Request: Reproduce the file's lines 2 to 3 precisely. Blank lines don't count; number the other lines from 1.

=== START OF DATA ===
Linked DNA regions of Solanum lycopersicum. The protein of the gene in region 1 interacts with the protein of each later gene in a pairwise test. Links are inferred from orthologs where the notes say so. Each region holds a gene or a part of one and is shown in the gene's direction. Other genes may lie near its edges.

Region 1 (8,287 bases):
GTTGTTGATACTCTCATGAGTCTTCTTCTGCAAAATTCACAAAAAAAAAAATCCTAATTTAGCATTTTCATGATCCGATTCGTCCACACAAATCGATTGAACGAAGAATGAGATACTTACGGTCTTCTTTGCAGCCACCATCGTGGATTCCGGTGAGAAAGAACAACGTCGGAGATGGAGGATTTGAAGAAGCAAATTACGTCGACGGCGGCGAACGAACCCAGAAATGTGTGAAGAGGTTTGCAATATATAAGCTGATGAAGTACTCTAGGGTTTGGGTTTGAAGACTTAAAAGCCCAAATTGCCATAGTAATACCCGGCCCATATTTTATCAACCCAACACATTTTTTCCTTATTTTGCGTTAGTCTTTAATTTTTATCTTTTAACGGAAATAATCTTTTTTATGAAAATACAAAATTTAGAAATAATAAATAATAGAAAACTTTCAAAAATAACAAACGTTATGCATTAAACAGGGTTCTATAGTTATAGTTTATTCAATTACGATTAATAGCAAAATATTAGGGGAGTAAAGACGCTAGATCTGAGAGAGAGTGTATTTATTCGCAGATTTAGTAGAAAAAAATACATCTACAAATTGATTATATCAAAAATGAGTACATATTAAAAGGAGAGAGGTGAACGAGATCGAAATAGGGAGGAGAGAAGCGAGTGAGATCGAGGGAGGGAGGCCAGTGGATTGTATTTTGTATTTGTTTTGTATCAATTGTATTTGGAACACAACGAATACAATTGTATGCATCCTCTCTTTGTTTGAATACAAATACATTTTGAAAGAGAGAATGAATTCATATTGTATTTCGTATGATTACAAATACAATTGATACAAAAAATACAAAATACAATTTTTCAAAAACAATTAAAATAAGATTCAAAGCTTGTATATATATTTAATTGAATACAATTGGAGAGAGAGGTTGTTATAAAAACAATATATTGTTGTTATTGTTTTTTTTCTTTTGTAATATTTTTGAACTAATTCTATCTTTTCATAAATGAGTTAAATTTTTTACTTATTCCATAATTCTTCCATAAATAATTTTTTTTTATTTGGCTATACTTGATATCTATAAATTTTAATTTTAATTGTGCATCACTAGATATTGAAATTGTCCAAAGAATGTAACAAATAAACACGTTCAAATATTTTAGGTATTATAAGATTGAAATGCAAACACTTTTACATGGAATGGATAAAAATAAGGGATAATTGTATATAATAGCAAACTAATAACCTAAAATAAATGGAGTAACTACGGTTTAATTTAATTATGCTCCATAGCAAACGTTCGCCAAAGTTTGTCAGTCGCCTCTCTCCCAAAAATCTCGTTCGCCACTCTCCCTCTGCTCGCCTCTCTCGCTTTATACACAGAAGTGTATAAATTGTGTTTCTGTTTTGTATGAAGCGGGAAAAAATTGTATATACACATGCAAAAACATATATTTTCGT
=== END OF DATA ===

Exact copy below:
Region 1 (8,287 bases):
GTTGTTGATACTCTCATGAGTCTTCTTCTGCAAAATTCACAAAAAAAAAAATCCTAATTTAGCATTTTCATGATCCGATTCGTCCACACAAATCGATTGAACGAAGAATGAGATACTTACGGTCTTCTTTGCAGCCACCATCGTGGATTCCGGTGAGAAAGAACAACGTCGGAGATGGAGGATTTGAAGAAGCAAATTACGTCGACGGCGGCGAACGAACCCAGAAATGTGTGAAGAGGTTTGCAATATATAAGCTGATGAAGTACTCTAGGGTTTGGGTTTGAAGACTTAAAAGCCCAAATTGCCATAGTAATACCCGGCCCATATTTTATCAACCCAACACATTTTTTCCTTATTTTGCGTTAGTCTTTAATTTTTATCTTTTAACGGAAATAATCTTTTTTATGAAAATACAAAATTTAGAAATAATAAATAATAGAAAACTTTCAAAAATAACAAACGTTATGCATTAAACAGGGTTCTATAGTTATAGTTTATTCAATTACGATTAATAGCAAAATATTAGGGGAGTAAAGACGCTAGATCTGAGAGAGAGTGTATTTATTCGCAGATTTAGTAGAAAAAAATACATCTACAAATTGATTATATCAAAAATGAGTACATATTAAAAGGAGAGAGGTGAACGAGATCGAAATAGGGAGGAGAGAAGCGAGTGAGATCGAGGGAGGGAGGCCAGTGGATTGTATTTTGTATTTGTTTTGTATCAATTGTATTTGGAACACAACGAATACAATTGTATGCATCCTCTCTTTGTTTGAATACAAATACATTTTGAAAGAGAGAATGAATTCATATTGTATTTCGTATGATTACAAATACAATTGATACAAAAAATACAAAATACAATTTTTCAAAAACAATTAAAATAAGATTCAAAGCTTGTATATATATTTAATTGAATACAATTGGAGAGAGAGGTTGTTATAAAAACAATATATTGTTGTTATTGTTTTTTTTCTTTTGTAATATTTTTGAACTAATTCTATCTTTTCATAAATGAGTTAAATTTTTTACTTATTCCATAATTCTTCCATAAATAATTTTTTTTTATTTGGCTATACTTGATATCTATAAATTTTAATTTTAATTGTGCATCACTAGATATTGAAATTGTCCAAAGAATGTAACAAATAAACACGTTCAAATATTTTAGGTATTATAAGATTGAAATGCAAACACTTTTACATGGAATGGATAAAAATAAGGGATAATTGTATATAATAGCAAACTAATAACCTAAAATAAATGGAGTAACTACGGTTTAATTTAATTATGCTCCATAGCAAACGTTCGCCAAAGTTTGTCAGTCGCCTCTCTCCCAAAAATCTCGTTCGCCACTCTCCCTCTGCTCGCCTCTCTCGCTTTATACACAGAAGTGTATAAATTGTGTTTCTGTTTTGTATGAAGCGGGAAAAAATTGTATATACACATGCAAAAACATATATTTTCGT